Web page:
in response, the user initiating the signal.
15. The method of claim 12 wherein:
converting comprises
the end-user device automatically generating the signal.
16. The method of claim 15 wherein:
generating the signal comprises
the end-user device analyzing a sequence of the received characters; and
in response to determining that the analyzed character sequence is nonsensical, the end-user device generating the signal.
17. An end-user device comprising:
a receiver that receives a first type or a second type of characters that are both representable by same first signals from a signal-to-text conversion gateway that is separate from the end-user device and that converts the first signals into the first or the second type of characters, depending on a current conversion mode of the gateway:
a presenting device that presents the received characters to a user; and
a transmitter that responds to input from the user by transmitting a second signal to the gateway that causes the gateway to change the gateway's said current conversion mode for converting the first signals.
18. The device of claim 17 wherein:
the first signals comprise teletype tones;
the first type of characters comprises letters; and
the second type of characters comprises figures.
19. The device of claim 18 wherein:
the user generates the input in response to being presented with a nonsensical sequence of characters.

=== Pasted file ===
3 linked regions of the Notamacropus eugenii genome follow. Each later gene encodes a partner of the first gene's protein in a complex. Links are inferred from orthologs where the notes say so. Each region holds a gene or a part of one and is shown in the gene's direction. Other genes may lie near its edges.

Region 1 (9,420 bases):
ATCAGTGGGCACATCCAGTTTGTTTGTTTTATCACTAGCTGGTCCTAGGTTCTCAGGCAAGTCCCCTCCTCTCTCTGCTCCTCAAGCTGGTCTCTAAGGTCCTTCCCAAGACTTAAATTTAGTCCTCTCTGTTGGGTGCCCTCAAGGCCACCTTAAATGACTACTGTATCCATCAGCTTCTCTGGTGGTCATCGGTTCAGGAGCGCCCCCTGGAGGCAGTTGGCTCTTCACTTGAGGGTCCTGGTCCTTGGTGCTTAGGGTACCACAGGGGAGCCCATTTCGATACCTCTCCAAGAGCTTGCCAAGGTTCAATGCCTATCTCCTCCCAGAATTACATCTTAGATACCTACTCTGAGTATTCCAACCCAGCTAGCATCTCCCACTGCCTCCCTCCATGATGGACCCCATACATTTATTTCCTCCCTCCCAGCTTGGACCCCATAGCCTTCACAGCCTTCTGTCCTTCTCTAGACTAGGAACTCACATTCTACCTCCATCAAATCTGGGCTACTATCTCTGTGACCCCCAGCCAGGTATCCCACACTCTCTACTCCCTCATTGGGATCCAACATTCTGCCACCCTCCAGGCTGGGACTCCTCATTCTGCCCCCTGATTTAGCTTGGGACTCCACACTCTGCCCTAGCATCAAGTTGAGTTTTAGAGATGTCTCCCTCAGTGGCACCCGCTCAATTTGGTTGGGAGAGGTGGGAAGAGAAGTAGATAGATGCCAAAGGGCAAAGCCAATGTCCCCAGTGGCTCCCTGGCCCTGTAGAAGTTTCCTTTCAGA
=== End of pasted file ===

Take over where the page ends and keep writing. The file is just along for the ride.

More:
20. A method of operating an end-user device comprising:
receiving a first type or a second type of characters that are both representable by same first signals from a signal-to-text conversion gateway that is separate from the end-user device and that converts first signals into the first or the second type of characters, depending on a current conversion mode of the gateway;
presenting the received characters to a user;
in response to input from the user, transmitting a second signal to the gateway that causes the gateway to change the gateway's said current conversion mode for converting the first signals.
21. The method of claim 20 wherein:
the first signals comprise teletype tones;
the first type of characters comprises letters; and
the second type of characters comprises figures.
22. The method of claim 21 further comprising:
the user generating the input in response to being presented with a nonsensical sequence of characters.
Description
FIELD OF INVENTION

This invention relates to telecommunication systems in general, and specifically to arrangements that permit automatic translation between teletype (TTY) signals and text transmission protocols.

BACKGROUND OF THE INVENTION